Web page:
Saturday, February 2, 2008

Torn Curtain

Torn Curtain; Thriller, USA, 1966; D: Alfred Hitchcock, S: Paul Newman, Julie Andrews, Ludowig Donath, Wolfgang Kieling, Hansjörg Felmy, Lila Kedrova, Gisela Fischer

Copenhagen. Professor of physics Michael Armstrong and his fiancee Sarah arrive in town to attend a meeting, but when she accidentally picks up a letter meant for him, she finds out he doesn't plan to fly to Stockholm, but to East Berlin, behind the Iron Curtain. She secretly follows him on the plane and is shocked to find out he publicly announces he will collaborate with the Eastern German government in order to produce a new type of advanced missile, Gama 5. But he eventually tells her he is a double spy and actually works for the American government in order to get a secret formula from the scientist Lindt. When he does, they escape in a bus and then in a ship to Stockholm.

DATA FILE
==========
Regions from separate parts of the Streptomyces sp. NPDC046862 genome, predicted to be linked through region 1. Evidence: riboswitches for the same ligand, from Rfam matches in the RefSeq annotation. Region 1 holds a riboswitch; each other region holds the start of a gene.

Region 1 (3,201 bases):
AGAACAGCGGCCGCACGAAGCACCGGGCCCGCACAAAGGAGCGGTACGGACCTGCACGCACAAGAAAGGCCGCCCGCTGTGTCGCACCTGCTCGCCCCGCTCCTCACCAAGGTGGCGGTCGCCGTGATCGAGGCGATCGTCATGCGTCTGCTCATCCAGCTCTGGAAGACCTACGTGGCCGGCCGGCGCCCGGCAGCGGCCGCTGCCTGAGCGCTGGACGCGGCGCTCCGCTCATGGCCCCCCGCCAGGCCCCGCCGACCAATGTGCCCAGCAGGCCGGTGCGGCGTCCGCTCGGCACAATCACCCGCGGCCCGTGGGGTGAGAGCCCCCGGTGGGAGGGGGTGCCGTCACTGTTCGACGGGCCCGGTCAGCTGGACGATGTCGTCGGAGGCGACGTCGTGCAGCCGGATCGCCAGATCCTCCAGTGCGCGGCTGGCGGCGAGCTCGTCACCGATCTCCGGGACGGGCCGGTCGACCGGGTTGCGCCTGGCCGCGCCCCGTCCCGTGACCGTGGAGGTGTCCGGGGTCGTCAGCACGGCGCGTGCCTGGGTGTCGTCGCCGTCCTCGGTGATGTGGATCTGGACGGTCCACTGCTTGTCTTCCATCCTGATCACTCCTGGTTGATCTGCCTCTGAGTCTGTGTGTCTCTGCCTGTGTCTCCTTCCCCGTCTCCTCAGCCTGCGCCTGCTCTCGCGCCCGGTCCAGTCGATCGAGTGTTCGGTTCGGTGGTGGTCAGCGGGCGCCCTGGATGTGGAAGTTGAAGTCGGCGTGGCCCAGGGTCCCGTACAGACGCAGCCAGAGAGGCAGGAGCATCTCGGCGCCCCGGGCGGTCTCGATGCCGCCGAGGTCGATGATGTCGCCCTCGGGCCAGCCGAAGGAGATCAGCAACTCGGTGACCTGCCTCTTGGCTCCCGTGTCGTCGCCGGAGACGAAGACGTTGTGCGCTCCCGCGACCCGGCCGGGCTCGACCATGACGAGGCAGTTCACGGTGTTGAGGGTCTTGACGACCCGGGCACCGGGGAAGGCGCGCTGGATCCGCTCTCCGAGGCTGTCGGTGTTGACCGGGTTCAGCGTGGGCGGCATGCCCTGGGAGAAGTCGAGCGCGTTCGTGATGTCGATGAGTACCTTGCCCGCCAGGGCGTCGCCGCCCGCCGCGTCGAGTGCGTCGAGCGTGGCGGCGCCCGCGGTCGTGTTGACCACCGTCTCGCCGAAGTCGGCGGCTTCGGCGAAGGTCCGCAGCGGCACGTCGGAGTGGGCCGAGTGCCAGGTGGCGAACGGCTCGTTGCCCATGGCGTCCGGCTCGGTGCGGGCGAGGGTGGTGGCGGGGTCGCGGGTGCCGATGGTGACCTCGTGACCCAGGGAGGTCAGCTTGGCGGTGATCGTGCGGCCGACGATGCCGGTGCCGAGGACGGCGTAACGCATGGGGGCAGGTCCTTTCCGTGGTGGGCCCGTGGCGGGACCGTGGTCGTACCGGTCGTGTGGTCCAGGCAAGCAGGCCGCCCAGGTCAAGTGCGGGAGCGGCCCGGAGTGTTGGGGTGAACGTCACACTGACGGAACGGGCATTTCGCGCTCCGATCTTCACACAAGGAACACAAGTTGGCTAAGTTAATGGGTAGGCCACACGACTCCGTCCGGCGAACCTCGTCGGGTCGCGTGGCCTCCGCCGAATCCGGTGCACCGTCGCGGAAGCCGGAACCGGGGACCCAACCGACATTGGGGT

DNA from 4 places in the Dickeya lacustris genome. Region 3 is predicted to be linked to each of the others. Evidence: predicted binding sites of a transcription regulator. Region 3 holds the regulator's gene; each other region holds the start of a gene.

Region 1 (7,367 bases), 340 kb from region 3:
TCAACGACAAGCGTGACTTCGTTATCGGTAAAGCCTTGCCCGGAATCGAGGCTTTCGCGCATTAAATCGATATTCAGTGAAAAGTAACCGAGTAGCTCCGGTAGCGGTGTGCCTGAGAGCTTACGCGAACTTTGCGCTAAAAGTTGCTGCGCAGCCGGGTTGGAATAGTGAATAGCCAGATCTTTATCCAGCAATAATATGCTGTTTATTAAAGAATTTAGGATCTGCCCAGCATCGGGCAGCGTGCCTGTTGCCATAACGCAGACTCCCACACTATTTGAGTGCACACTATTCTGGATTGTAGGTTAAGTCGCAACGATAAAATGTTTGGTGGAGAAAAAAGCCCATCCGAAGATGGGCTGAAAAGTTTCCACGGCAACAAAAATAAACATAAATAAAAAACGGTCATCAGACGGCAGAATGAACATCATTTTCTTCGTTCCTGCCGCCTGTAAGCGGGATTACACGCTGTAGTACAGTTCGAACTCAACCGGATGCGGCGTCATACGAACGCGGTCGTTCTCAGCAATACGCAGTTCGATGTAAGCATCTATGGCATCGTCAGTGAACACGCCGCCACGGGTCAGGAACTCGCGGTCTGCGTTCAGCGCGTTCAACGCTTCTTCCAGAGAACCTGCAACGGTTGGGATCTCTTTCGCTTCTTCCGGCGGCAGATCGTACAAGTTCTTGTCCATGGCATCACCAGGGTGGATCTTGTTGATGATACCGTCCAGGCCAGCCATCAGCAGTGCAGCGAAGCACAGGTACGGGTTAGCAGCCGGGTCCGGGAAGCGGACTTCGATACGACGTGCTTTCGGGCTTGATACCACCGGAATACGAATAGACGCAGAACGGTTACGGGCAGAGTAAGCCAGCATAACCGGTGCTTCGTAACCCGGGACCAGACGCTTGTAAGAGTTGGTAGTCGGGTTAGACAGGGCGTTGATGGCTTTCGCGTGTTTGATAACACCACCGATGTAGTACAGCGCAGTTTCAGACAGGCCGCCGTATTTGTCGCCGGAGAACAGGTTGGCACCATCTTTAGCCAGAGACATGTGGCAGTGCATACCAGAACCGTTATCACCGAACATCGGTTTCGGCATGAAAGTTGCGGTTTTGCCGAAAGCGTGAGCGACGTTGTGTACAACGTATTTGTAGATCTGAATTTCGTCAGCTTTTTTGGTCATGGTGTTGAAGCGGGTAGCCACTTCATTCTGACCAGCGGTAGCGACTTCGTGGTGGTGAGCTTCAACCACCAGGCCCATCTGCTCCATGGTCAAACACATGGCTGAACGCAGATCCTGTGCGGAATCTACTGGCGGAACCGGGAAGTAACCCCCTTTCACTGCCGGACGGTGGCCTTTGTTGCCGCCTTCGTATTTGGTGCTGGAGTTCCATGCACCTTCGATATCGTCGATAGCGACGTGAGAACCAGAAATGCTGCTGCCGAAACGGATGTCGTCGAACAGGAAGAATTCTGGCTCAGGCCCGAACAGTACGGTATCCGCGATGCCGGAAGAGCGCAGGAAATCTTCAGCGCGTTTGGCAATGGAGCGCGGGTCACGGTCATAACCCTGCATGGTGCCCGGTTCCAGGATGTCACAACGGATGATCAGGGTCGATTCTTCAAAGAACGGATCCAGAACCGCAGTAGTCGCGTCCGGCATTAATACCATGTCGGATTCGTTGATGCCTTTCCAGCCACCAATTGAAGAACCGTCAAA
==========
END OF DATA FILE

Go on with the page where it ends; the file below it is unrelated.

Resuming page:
As Truffaut wrote in his book "Hitchcock" about the 'master of suspense', in movies "suspense is actually a privilege because it makes the dramaturgy more intense". In one of his last films, the spy thriller "Torn Curtain", Alfred Hitchcock once again offered his virtuouso directing style in creating suspense, but there are simply too many filler episodes between those highlights that prevent the viewer to enjoy them completely in this standard story. Still, the ones that are there work marvelously, from the exposition where he mischievously placed a scene of Michael and Sarah cuddling in the cabin bed, up to the exhausting, memorable, brilliantly directed 4 minute sequence where Michael and the German woman kill the enemy Gromek in the secluded farm, filled with numerous details (she stabs him with a knife that breaks in two; pull him to the oven to suffocate him) that show realistically how hard and painful it is to kill a human. Even the sequence where the spy couple are driving in a fake bus, escorted by the police, was hailed rightfully since it created suspense with the director's trademark "dilemma situation" just by having the fake passangers fall in panic when they spot the real bus driving just a few hundred yards behind them, while Paul Newman and Julie Andrews are in good shape.


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